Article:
Paul LaBarre and Ernest McKay, principals of a former Mesa-based cable company, have each been sentenced to five years' probation for selling pilfered DirecTV signals.
The criminal convictions and sentencing, which included six-figure restitution orders, follow a 2010 judgment in a civil lawsuit requiring the two men and several co-defendants to pay DirecTV $400,000 for the scam.
Eagle West Communications of Mesa, no longer in business, once served customers from Williams to Cave Creek. But when the company ran into financial trouble in the mid-2000s, McKay and LaBarre concocted a scheme to pipe DirecTV's signal, obtained fraudulently, to homes and businesses who had cable subscriptions.
Dozens of bars, hotels, and residents across Arizona received unauthorized DirecTV programming in return for their monthly payments to Eagle West.
The scheme began when Eagle West set up a deal with DirecTV to provide service to customers for a subsidiary company called Hotel Movie Network. DirecTV provided McKay and LaBarre with access to a Satellite Master Antenna Television system, which allows DirecTV's signal to be fed to a hotel or apartment complex, then split off to the individual TV watchers.
McKay, LaBarre, and their cohorts hijacked that master signal and fed it to their own cable-TV customers.
Had any Eagle West employees contacted the cable-TV programmers, they and the programmers would probably have realized immediately that some customers were, in fact, getting DirecTV. LaBarre told his employees that if they ever contacted cable programmers directly, they would be fired.
In February 2009, the company's customers saw their TVs go dark when the FBI raided the offices of Eagle West and Indevideo, another former Mesa company with ties to Eagle West that was accused in the fraud.
McKay, who was sentenced in late May, paid $175,000 in restitution to DirecTV as part of the criminal conviction. He had pleaded guilty to one count of unauthorized use of a satellite communications.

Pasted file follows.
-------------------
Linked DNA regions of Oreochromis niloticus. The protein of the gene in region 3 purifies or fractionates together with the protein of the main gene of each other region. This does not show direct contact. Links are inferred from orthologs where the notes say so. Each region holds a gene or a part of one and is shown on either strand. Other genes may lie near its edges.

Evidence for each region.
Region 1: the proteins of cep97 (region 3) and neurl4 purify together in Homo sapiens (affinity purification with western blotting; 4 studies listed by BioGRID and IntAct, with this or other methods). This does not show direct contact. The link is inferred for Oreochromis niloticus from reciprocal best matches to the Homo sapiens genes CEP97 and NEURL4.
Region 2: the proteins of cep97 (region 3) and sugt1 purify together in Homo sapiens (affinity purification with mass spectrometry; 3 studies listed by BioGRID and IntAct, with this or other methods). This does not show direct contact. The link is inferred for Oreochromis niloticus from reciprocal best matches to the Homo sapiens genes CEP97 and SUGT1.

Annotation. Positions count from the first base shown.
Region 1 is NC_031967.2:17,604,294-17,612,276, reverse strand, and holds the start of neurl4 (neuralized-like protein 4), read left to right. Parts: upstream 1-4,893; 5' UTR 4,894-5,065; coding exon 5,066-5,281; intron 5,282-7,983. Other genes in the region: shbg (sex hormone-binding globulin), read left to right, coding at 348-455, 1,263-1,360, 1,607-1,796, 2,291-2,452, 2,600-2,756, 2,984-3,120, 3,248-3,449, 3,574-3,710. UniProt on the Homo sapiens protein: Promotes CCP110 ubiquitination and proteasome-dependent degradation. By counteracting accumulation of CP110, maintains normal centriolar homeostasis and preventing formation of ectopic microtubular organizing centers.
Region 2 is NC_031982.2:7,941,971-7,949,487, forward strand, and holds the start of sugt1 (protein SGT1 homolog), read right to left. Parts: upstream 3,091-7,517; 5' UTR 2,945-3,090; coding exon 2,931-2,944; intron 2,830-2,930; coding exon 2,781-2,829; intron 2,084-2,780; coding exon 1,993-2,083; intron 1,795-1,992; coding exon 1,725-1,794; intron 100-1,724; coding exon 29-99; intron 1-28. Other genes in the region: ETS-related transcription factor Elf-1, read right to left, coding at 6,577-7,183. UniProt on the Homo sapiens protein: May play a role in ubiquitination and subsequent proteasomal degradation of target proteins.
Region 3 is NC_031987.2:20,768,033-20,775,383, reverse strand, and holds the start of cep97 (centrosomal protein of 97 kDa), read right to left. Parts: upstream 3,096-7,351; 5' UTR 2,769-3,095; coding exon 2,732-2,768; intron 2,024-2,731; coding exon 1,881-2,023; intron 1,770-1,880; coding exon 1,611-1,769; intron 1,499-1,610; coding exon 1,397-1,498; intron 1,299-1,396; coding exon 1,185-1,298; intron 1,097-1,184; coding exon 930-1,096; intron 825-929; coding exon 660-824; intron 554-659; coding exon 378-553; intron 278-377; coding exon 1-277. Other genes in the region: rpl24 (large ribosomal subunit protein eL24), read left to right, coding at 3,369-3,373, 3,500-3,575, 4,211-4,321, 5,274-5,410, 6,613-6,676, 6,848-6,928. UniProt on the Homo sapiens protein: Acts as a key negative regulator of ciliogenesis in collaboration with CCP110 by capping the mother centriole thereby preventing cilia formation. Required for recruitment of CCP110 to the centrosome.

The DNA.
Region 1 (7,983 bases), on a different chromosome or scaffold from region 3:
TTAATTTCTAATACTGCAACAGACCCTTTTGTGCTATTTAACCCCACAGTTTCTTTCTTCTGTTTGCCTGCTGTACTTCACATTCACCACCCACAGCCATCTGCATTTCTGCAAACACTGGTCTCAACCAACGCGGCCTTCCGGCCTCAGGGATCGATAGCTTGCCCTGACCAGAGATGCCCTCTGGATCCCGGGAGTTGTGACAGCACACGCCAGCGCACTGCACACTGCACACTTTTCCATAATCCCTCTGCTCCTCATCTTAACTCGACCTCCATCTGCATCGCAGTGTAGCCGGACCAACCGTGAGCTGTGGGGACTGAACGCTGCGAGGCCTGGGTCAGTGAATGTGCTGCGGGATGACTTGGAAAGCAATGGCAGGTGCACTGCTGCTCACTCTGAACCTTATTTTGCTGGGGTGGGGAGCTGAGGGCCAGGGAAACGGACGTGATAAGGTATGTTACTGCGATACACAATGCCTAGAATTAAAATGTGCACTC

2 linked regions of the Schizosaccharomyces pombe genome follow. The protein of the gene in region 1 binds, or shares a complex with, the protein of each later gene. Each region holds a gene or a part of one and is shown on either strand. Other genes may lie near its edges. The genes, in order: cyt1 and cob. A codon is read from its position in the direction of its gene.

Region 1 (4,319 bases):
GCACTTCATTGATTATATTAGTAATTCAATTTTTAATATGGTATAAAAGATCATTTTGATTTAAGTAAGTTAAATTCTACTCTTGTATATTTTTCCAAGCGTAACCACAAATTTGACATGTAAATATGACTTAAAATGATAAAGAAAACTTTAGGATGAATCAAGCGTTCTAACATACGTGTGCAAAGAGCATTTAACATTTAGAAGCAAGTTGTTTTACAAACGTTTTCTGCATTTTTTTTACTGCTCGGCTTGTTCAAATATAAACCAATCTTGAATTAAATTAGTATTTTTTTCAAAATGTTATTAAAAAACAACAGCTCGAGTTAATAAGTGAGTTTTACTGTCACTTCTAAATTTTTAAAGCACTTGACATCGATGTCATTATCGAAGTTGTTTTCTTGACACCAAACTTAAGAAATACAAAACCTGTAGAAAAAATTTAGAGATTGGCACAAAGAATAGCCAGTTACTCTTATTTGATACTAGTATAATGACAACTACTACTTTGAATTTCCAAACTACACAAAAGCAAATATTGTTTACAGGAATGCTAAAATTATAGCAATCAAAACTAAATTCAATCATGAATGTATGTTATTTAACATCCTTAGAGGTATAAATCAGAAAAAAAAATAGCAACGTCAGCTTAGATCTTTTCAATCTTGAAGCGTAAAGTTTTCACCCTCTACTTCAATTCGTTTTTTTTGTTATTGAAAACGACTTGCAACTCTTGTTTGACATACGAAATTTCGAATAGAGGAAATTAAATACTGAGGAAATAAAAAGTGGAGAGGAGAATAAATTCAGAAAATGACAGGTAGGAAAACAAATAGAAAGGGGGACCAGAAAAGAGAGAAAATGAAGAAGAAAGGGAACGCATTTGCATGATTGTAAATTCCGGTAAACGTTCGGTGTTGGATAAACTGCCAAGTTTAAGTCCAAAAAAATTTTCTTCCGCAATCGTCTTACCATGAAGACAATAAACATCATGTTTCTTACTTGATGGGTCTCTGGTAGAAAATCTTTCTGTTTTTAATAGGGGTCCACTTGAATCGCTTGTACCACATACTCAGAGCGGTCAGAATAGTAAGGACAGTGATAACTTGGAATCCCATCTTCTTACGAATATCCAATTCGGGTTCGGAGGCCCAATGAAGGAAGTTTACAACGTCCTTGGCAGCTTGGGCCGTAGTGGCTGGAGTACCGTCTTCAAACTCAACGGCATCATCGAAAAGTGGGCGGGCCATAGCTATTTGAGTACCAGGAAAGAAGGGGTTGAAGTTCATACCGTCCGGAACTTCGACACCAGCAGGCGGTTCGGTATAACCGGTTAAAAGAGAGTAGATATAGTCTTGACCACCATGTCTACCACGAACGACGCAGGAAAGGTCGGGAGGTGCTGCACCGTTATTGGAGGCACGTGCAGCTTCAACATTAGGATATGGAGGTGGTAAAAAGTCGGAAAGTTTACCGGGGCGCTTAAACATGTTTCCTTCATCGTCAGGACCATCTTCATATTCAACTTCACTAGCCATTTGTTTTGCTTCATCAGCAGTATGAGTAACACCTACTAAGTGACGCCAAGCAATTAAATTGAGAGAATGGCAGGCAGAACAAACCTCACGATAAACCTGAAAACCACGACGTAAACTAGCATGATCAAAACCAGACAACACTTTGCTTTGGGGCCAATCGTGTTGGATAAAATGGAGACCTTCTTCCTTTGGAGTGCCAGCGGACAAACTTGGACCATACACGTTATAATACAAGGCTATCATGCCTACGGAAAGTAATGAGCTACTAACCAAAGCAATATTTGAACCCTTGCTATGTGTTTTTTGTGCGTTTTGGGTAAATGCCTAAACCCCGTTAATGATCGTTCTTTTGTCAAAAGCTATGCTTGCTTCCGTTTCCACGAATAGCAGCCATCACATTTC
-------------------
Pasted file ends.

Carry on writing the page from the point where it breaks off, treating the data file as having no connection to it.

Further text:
Reached at his Mesa home today, McKay says he had to sell his former home to pay the restitution.
In an embarrassing irony, McKay's currently featured in the Mormon Church's "I'm a Mormon" Internet ad campaign. He lives his faith by "trying to give service to my fellow man," he writes. Of course, giving service is exactly what got him in trouble.
He seems to provide the ad's readers with a veiled reference to his legal troubles: "I don't know that I am the best example of the gospel of Jesus Christ, but I hope that I can one day stand in his presence and know his grace is sufficient."
LaBarre, who had also pleaded guilty to the same criminal count as McKay and was sentenced on Wednesday, owes more than $157,000 in restitution. He's agreed to pay $1,000 a month.
Despite his legal woes, LaBarre, who lives in Gilbert, continued in the digital entertainment industry after his 2009 indictment.
He's CEO of a penny-stock company, B2Digital, which appears on life support with its disconnected Mesa phone number.
Paul LaBarre called us back on Thursday evening and said B2Digital is still viable, and that the website hadn't been updated since the phone number was changed.
LaBarre, 68, said he doesn't feel he didn't anything criminal, and that the debacle was really a civil matter and contract dispute that escalated because DirecTV "wanted its pound of flesh."
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He signed the plea agreement mainly because he didn't want to take the chance of losing in trial and being sent to prison, he says.
DirecTV's spokesman, Robert Mercer, gave us this comment from the company about the sentencings:
"The sentences in this case are an acute reminder that unauthorized use of a satellite signal is a serious matter that has consequences under both civil and criminal law. We remain committed to using all available resources and legal remedies to eliminate piracy and protect our signal, our customers and programming partners from this illegal activity."